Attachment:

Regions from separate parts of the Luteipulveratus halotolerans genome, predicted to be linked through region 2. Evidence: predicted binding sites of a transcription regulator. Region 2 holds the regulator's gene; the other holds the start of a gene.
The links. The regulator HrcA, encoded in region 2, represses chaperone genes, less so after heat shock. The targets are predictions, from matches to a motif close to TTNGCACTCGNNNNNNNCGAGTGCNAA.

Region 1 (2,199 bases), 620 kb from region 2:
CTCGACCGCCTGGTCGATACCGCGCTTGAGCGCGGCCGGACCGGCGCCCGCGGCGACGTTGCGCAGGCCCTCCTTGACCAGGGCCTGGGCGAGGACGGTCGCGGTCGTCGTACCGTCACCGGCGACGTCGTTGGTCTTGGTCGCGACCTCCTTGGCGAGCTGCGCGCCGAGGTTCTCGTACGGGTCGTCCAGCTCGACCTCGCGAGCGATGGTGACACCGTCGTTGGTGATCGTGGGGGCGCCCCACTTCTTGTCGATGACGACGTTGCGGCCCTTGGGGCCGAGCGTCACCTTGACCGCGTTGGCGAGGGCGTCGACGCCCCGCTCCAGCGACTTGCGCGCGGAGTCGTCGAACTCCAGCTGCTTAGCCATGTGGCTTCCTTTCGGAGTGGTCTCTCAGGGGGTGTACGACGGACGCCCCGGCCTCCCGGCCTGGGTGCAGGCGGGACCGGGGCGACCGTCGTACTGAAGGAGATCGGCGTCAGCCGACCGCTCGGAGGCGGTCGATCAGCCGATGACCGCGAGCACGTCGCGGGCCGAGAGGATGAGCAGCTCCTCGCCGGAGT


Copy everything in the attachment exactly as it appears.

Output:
Regions from separate parts of the Luteipulveratus halotolerans genome, predicted to be linked through region 2. Evidence: predicted binding sites of a transcription regulator. Region 2 holds the regulator's gene; the other holds the start of a gene.
The links. The regulator HrcA, encoded in region 2, represses chaperone genes, less so after heat shock. The targets are predictions, from matches to a motif close to TTNGCACTCGNNNNNNNCGAGTGCNAA.

Region 1 (2,199 bases), 620 kb from region 2:
CTCGACCGCCTGGTCGATACCGCGCTTGAGCGCGGCCGGACCGGCGCCCGCGGCGACGTTGCGCAGGCCCTCCTTGACCAGGGCCTGGGCGAGGACGGTCGCGGTCGTCGTACCGTCACCGGCGACGTCGTTGGTCTTGGTCGCGACCTCCTTGGCGAGCTGCGCGCCGAGGTTCTCGTACGGGTCGTCCAGCTCGACCTCGCGAGCGATGGTGACACCGTCGTTGGTGATCGTGGGGGCGCCCCACTTCTTGTCGATGACGACGTTGCGGCCCTTGGGGCCGAGCGTCACCTTGACCGCGTTGGCGAGGGCGTCGACGCCCCGCTCCAGCGACTTGCGCGCGGAGTCGTCGAACTCCAGCTGCTTAGCCATGTGGCTTCCTTTCGGAGTGGTCTCTCAGGGGGTGTACGACGGACGCCCCGGCCTCCCGGCCTGGGTGCAGGCGGGACCGGGGCGACCGTCGTACTGAAGGAGATCGGCGTCAGCCGACCGCTCGGAGGCGGTCGATCAGCCGATGACCGCGAGCACGTCGCGGGCCGAGAGGATGAGCAGCTCCTCGCCGGAGT